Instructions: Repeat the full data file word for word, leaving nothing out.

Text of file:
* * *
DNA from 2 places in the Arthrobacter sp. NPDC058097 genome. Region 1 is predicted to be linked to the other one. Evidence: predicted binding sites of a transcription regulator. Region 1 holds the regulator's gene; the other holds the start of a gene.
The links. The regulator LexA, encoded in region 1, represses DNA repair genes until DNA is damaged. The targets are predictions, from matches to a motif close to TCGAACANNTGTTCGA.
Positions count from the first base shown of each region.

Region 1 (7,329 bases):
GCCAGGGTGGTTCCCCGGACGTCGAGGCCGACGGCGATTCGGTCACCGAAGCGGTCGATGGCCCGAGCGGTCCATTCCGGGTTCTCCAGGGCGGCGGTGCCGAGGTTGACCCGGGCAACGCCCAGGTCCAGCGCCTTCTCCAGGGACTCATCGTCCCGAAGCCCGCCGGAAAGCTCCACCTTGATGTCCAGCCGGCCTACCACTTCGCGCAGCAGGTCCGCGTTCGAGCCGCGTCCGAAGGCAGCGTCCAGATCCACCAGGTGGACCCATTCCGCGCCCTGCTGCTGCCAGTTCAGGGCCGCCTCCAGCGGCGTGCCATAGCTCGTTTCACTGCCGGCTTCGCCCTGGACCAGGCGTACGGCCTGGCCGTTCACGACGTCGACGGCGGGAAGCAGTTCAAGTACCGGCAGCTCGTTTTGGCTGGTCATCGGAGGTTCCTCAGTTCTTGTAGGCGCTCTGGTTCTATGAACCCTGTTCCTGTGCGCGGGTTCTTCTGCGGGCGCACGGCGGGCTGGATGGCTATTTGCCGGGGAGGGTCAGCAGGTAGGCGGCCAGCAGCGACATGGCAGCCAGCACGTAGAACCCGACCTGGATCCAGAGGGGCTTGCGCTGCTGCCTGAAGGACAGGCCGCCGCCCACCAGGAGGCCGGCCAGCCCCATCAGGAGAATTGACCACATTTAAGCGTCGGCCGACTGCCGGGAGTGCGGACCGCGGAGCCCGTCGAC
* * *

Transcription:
DNA from 2 places in the Arthrobacter sp. NPDC058097 genome. Region 1 is predicted to be linked to the other one. Evidence: predicted binding sites of a transcription regulator. Region 1 holds the regulator's gene; the other holds the start of a gene.
The links. The regulator LexA, encoded in region 1, represses DNA repair genes until DNA is damaged. The targets are predictions, from matches to a motif close to TCGAACANNTGTTCGA.
Positions count from the first base shown of each region.

Region 1 (7,329 bases):
GCCAGGGTGGTTCCCCGGACGTCGAGGCCGACGGCGATTCGGTCACCGAAGCGGTCGATGGCCCGAGCGGTCCATTCCGGGTTCTCCAGGGCGGCGGTGCCGAGGTTGACCCGGGCAACGCCCAGGTCCAGCGCCTTCTCCAGGGACTCATCGTCCCGAAGCCCGCCGGAAAGCTCCACCTTGATGTCCAGCCGGCCTACCACTTCGCGCAGCAGGTCCGCGTTCGAGCCGCGTCCGAAGGCAGCGTCCAGATCCACCAGGTGGACCCATTCCGCGCCCTGCTGCTGCCAGTTCAGGGCCGCCTCCAGCGGCGTGCCATAGCTCGTTTCACTGCCGGCTTCGCCCTGGACCAGGCGTACGGCCTGGCCGTTCACGACGTCGACGGCGGGAAGCAGTTCAAGTACCGGCAGCTCGTTTTGGCTGGTCATCGGAGGTTCCTCAGTTCTTGTAGGCGCTCTGGTTCTATGAACCCTGTTCCTGTGCGCGGGTTCTTCTGCGGGCGCACGGCGGGCTGGATGGCTATTTGCCGGGGAGGGTCAGCAGGTAGGCGGCCAGCAGCGACATGGCAGCCAGCACGTAGAACCCGACCTGGATCCAGAGGGGCTTGCGCTGCTGCCTGAAGGACAGGCCGCCGCCCACCAGGAGGCCGGCCAGCCCCATCAGGAGAATTGACCACATTTAAGCGTCGGCCGACTGCCGGGAGTGCGGACCGCGGAGCCCGTCGAC